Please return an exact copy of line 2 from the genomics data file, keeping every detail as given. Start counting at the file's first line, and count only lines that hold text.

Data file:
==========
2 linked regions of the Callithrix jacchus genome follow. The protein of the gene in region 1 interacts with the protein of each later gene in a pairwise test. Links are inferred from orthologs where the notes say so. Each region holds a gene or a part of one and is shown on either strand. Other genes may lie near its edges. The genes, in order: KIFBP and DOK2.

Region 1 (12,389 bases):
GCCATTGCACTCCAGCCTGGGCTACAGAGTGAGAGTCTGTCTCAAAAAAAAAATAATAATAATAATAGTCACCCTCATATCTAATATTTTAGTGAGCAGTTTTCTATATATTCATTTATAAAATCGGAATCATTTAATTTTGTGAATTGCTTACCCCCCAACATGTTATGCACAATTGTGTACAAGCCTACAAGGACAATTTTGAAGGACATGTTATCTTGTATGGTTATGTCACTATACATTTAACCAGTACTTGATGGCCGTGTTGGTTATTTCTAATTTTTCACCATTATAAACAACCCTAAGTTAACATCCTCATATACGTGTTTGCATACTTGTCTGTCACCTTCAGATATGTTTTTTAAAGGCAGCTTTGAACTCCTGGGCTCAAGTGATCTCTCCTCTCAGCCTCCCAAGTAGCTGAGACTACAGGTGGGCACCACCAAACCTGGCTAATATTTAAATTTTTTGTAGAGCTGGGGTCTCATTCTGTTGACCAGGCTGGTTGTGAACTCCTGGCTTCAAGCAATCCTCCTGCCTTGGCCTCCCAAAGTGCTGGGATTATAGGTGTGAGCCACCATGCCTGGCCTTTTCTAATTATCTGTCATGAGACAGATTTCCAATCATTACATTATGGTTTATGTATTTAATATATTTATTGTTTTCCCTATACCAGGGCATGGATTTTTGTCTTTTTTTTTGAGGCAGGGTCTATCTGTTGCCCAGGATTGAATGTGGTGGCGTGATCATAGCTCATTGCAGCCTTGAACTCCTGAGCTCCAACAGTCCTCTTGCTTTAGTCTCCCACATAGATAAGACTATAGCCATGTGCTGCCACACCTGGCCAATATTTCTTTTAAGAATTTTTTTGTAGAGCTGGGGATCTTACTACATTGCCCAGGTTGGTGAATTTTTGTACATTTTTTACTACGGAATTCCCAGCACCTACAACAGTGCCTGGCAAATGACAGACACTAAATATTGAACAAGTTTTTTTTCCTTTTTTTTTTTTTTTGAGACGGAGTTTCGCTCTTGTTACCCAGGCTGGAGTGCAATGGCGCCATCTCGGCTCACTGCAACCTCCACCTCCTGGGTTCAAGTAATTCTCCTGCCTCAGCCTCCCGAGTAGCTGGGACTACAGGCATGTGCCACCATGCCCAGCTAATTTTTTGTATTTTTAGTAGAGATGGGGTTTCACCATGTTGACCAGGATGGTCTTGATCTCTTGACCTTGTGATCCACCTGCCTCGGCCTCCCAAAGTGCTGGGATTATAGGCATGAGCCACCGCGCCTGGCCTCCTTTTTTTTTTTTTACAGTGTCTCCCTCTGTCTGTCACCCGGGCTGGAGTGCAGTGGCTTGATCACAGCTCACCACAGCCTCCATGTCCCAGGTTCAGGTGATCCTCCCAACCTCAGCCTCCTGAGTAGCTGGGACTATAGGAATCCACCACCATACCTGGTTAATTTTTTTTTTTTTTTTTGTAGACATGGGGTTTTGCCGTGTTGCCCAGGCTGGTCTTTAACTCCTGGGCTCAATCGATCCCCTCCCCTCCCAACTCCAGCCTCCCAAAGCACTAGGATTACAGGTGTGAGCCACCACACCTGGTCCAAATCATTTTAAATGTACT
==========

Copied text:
Region 1 (12,389 bases):